Innovative Celiac Drug Moves Forward in FDA Approval Process

“No one wants to just survive with the disease – they want to thrive. That’s the goal. We want to give someone the ability to thrive.” – John Temperato, CEO, 9 Meters Biopharma

Larazotide, the first, and so far, only celiac treatment to reach the final stages of patient clinical trials, may be on track for FDA approval within the next couple of years.

The drug hit a milestone in August 2019 when it became the first celiac treatment administered to a Phase 3 clinical trial patient. The Phase 3 clinical trial is a promising sign for those seeking a new treatment option, said John Temperato, CEO of 9 Meters Biopharama, Inc.

“We know how life altering suffering daily from the disease can be. We want to do everything we can to work with patient groups to help them do better,” said Temperato, whose company is developing larazotide. “I often say that no one wants to just survive with the disease – they want to thrive. That’s the goal. We want to give someone the ability to thrive.”

About 1% of the population has celiac disease, a serious autoimmune disease where eating gluten leads to damage in the small intestine. When people with celiac disease eat gluten (a protein found in wheat), their body mounts an immune response that attacks the small intestine.

How does larazotide it work?

Larazotide is designed to be a “tight junction regulator,” which should help prevent an inflammatory response if a celiac patient ingests gluten. The disease disrupts how the gut works. Essentially, gluten causes an inflammatory response in the intestines that, over time, will damage the intestinal villi – tiny, finger-like projections found inside the small intestine. Several symptoms are associated with the disease including diarrhea, fatigue, depression and more.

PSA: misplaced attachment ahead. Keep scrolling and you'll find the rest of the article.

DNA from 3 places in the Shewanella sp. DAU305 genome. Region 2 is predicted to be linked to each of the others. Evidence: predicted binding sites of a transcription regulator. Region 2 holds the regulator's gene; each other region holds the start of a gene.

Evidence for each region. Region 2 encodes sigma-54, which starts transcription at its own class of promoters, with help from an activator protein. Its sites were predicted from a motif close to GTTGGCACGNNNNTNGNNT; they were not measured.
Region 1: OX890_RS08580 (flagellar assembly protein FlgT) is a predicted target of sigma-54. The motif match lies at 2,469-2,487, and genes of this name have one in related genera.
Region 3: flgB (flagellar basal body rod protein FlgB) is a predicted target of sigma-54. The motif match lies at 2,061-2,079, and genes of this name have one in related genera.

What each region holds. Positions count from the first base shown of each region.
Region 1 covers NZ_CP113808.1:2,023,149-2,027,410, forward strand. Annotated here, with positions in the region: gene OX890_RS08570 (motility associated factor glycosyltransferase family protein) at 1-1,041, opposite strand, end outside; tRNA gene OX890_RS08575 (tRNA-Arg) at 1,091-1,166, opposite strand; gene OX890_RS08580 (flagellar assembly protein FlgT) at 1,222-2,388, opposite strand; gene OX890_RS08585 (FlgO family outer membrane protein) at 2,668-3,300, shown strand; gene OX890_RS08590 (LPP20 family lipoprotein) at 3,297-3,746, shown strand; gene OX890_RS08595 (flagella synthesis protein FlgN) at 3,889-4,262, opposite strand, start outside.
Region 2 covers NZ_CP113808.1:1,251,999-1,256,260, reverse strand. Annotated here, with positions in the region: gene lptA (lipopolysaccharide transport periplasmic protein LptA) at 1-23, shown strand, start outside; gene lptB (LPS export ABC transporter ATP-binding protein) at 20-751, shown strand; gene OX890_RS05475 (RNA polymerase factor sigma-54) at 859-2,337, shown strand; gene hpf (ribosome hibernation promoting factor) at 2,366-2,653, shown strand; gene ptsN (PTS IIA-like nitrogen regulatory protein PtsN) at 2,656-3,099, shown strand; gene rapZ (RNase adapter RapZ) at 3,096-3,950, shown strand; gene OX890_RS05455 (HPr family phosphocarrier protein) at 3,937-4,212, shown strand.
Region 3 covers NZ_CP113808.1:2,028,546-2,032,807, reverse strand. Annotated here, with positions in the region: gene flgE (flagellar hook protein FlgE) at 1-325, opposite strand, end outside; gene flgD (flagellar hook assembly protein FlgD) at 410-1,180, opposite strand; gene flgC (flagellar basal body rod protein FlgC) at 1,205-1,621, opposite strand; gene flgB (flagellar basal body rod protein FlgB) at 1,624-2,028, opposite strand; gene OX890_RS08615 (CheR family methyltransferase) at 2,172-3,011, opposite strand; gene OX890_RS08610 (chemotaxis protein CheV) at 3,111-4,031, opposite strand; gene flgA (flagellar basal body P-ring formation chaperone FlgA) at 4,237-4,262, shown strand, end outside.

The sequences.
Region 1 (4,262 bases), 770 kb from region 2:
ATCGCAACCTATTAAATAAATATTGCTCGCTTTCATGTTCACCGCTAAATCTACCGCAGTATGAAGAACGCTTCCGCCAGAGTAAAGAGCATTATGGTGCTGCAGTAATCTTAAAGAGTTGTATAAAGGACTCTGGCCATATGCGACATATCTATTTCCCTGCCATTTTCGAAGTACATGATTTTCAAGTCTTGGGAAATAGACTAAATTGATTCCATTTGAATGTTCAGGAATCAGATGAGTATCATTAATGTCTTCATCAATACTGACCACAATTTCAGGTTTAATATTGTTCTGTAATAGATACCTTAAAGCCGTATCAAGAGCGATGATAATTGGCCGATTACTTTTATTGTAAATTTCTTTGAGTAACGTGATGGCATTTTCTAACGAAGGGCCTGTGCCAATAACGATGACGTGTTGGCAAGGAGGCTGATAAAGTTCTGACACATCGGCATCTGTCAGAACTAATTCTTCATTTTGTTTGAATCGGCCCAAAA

According to 9 Meters Biopharma, Inc., the oral therapy shows promise in reducing an inflammatory response by helping junctions in the gut to work properly. Specifically, the drug is expected to mitigate symptoms in those who are accidentally exposed to gluten or as an adjunct therapy for patients whose symptoms persist, even if they maintain a gluten-free diet

Will larazotide be available soon?

Larazotide’s Phase 3 clinical trial is expected to enroll between 600 to 700 patients. Data from the first half of the study could be ready by early 2021.

A Phase 3 trial is one of the final steps before a drug becomes publicly available. During a Phase 1 trial a treatment’s safety is considered. Phase 2 trials determine the effectiveness of a drug or treatment. Phase 3 trials evaluate how a medication under development compares to existing, already approved treatments. Currently, the only treatment for celiac disease is a strict gluten-free diet. 

The final step, Phase 4, occurs after FDA approval. It involves monitoring some patients to gather additional information about a drug’s long-term effects and efficacy.

Larazotide was initially developed by Innovative Biopharmaceuticals. After launching the Phase 3 trial, the company announced a merger with RDD Pharma back in October 2019. The North Carolina-based biotech firm’s focus was on developing innovative therapies for gastrointestinal disorders. Temperato had been RDD Pharma’s CEO before being tapped to lead the new company. 

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